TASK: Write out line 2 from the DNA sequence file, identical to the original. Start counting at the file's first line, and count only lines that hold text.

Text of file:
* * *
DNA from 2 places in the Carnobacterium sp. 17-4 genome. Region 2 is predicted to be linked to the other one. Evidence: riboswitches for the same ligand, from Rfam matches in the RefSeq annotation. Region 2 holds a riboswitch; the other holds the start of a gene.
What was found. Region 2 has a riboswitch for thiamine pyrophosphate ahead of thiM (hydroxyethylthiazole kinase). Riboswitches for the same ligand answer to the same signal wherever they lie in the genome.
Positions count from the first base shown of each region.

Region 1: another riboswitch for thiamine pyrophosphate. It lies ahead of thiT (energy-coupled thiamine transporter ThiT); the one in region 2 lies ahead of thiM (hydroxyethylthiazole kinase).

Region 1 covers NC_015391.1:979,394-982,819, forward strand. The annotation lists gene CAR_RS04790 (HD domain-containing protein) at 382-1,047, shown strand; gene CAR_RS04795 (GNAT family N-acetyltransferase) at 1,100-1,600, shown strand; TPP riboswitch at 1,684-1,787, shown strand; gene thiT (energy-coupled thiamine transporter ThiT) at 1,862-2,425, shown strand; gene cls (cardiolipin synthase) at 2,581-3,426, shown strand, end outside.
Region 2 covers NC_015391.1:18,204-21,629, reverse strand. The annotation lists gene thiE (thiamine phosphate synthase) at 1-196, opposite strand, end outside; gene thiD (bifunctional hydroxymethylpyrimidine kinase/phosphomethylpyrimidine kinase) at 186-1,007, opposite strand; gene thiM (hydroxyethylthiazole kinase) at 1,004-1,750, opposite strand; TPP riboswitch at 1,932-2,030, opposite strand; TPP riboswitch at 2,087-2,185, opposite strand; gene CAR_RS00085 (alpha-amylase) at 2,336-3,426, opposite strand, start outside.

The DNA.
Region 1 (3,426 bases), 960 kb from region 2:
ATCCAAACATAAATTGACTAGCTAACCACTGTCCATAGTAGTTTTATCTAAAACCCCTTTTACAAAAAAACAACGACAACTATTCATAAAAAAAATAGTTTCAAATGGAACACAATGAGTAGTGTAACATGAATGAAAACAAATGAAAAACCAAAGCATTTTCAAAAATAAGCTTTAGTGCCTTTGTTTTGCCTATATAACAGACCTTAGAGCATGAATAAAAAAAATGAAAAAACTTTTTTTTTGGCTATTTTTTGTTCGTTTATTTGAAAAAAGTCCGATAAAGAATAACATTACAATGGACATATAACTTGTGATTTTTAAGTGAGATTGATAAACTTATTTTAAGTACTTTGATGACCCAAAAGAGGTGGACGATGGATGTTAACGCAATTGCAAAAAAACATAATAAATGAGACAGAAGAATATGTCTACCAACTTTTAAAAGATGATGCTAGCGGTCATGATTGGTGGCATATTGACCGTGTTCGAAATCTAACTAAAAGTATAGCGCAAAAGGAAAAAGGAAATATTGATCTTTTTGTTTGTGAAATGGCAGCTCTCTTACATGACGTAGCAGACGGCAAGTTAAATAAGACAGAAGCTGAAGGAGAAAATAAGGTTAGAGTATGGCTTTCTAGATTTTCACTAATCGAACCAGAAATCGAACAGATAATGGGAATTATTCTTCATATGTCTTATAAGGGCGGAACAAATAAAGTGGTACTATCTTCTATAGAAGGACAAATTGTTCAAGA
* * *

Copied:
What was found. Region 2 has a riboswitch for thiamine pyrophosphate ahead of thiM (hydroxyethylthiazole kinase). Riboswitches for the same ligand answer to the same signal wherever they lie in the genome.